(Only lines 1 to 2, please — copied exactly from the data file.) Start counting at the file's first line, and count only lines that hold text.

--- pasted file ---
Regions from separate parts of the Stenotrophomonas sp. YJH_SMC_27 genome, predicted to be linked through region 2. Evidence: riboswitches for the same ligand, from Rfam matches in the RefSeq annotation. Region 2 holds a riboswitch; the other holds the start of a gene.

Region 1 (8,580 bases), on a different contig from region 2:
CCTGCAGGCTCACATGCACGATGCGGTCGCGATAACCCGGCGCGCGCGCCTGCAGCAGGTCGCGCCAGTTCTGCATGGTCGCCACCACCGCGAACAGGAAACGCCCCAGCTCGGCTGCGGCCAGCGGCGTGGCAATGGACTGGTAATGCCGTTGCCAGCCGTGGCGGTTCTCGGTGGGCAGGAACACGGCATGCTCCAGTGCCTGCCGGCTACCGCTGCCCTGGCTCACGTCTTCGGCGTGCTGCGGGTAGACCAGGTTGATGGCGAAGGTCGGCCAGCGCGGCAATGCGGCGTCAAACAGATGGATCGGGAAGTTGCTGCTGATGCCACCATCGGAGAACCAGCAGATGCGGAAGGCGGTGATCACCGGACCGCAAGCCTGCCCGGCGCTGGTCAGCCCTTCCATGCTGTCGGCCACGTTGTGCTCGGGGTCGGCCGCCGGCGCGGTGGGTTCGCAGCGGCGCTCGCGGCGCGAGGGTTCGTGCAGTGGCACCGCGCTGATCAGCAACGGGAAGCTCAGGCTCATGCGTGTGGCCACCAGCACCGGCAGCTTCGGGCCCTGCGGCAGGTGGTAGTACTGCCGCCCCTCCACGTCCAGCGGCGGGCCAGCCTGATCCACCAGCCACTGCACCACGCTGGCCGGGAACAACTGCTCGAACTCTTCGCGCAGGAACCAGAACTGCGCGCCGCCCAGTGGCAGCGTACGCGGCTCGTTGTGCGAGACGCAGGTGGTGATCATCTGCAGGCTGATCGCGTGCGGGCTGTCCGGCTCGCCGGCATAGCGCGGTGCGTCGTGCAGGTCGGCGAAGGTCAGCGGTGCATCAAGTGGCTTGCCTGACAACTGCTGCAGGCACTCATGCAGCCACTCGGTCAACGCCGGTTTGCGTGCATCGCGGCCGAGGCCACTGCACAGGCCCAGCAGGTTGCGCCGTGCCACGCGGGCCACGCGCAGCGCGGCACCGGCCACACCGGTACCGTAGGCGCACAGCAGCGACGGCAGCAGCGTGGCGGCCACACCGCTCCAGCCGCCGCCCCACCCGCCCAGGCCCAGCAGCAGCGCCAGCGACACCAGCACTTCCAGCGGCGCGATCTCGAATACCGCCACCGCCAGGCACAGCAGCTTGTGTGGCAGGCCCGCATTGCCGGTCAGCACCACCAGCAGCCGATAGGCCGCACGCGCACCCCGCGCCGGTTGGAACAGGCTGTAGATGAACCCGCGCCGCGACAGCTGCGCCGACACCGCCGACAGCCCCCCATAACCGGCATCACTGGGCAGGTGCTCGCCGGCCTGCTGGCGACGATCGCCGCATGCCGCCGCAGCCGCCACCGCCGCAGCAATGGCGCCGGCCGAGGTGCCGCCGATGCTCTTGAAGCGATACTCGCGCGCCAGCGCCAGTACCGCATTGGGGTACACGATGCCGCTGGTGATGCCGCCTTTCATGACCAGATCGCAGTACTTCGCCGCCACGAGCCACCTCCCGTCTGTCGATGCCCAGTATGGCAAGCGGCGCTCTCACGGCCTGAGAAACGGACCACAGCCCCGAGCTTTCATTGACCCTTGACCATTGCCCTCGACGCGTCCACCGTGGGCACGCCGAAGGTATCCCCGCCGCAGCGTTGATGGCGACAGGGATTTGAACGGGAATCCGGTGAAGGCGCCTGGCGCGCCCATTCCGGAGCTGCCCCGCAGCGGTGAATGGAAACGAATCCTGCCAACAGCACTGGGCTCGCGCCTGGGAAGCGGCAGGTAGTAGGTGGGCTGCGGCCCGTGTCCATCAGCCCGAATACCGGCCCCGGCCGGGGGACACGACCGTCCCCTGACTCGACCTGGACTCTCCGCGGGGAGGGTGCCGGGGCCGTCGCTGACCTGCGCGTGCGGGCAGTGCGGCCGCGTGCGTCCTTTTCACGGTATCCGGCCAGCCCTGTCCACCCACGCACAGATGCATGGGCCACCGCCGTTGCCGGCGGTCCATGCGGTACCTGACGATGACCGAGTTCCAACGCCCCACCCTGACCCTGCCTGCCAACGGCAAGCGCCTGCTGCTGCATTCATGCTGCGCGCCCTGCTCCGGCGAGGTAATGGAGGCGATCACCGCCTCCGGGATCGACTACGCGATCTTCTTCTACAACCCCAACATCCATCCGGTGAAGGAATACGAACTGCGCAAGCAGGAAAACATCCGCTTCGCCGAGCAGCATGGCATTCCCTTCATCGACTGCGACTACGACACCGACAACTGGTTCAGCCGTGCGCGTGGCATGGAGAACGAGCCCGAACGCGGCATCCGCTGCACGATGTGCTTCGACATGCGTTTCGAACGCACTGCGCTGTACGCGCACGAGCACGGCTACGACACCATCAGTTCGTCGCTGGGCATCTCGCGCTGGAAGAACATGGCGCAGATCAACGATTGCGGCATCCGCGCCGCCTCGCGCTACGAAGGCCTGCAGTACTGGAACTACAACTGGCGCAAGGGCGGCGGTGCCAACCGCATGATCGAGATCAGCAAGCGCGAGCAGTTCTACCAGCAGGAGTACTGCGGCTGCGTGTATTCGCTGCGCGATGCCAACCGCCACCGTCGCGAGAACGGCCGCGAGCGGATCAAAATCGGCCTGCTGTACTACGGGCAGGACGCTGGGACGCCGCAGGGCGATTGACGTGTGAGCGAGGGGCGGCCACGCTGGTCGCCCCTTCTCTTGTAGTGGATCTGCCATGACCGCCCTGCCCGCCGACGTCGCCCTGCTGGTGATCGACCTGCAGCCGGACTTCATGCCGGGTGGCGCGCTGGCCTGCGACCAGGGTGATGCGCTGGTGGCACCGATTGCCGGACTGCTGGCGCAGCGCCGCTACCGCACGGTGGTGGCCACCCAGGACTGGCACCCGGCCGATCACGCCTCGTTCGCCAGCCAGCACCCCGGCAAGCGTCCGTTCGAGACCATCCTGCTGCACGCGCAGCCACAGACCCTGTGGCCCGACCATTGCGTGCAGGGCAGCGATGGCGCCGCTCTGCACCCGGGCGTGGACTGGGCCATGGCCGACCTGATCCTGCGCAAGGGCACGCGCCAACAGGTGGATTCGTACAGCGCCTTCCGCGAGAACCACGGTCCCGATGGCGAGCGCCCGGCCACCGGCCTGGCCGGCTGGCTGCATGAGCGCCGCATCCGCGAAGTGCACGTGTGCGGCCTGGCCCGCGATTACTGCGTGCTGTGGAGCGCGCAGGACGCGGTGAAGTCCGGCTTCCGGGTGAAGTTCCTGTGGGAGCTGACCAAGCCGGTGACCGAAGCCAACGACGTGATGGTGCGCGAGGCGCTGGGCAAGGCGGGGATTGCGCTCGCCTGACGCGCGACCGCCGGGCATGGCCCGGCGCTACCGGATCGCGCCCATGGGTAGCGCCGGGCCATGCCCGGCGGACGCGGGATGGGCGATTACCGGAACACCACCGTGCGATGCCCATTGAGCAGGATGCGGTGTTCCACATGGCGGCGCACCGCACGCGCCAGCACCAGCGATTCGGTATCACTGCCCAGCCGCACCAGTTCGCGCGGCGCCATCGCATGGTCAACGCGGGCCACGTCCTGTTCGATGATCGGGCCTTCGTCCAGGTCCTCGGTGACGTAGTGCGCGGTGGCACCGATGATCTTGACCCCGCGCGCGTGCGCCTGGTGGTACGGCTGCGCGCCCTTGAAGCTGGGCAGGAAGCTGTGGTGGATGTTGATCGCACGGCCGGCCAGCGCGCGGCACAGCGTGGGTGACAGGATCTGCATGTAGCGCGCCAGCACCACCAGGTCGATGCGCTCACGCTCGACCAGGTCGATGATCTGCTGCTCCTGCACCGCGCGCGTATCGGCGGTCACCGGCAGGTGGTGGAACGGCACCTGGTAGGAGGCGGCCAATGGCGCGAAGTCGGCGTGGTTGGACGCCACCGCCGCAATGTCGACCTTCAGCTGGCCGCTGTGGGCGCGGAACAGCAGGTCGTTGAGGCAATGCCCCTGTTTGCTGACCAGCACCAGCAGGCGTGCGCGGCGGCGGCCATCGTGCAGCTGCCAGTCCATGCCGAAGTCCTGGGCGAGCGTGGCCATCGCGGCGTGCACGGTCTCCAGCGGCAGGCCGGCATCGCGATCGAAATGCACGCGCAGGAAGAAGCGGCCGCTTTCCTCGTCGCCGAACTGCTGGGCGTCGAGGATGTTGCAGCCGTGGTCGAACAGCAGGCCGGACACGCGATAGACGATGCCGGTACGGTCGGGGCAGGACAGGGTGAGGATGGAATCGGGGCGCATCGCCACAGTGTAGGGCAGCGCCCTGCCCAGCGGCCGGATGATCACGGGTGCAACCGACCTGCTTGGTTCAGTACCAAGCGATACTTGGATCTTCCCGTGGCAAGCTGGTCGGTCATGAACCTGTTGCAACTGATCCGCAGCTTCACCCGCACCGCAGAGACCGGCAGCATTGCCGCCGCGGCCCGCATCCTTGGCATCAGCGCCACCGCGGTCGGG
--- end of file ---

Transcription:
Regions from separate parts of the Stenotrophomonas sp. YJH_SMC_27 genome, predicted to be linked through region 2. Evidence: riboswitches for the same ligand, from Rfam matches in the RefSeq annotation. Region 2 holds a riboswitch; the other holds the start of a gene.

Region 1 (8,580 bases), on a different contig from region 2: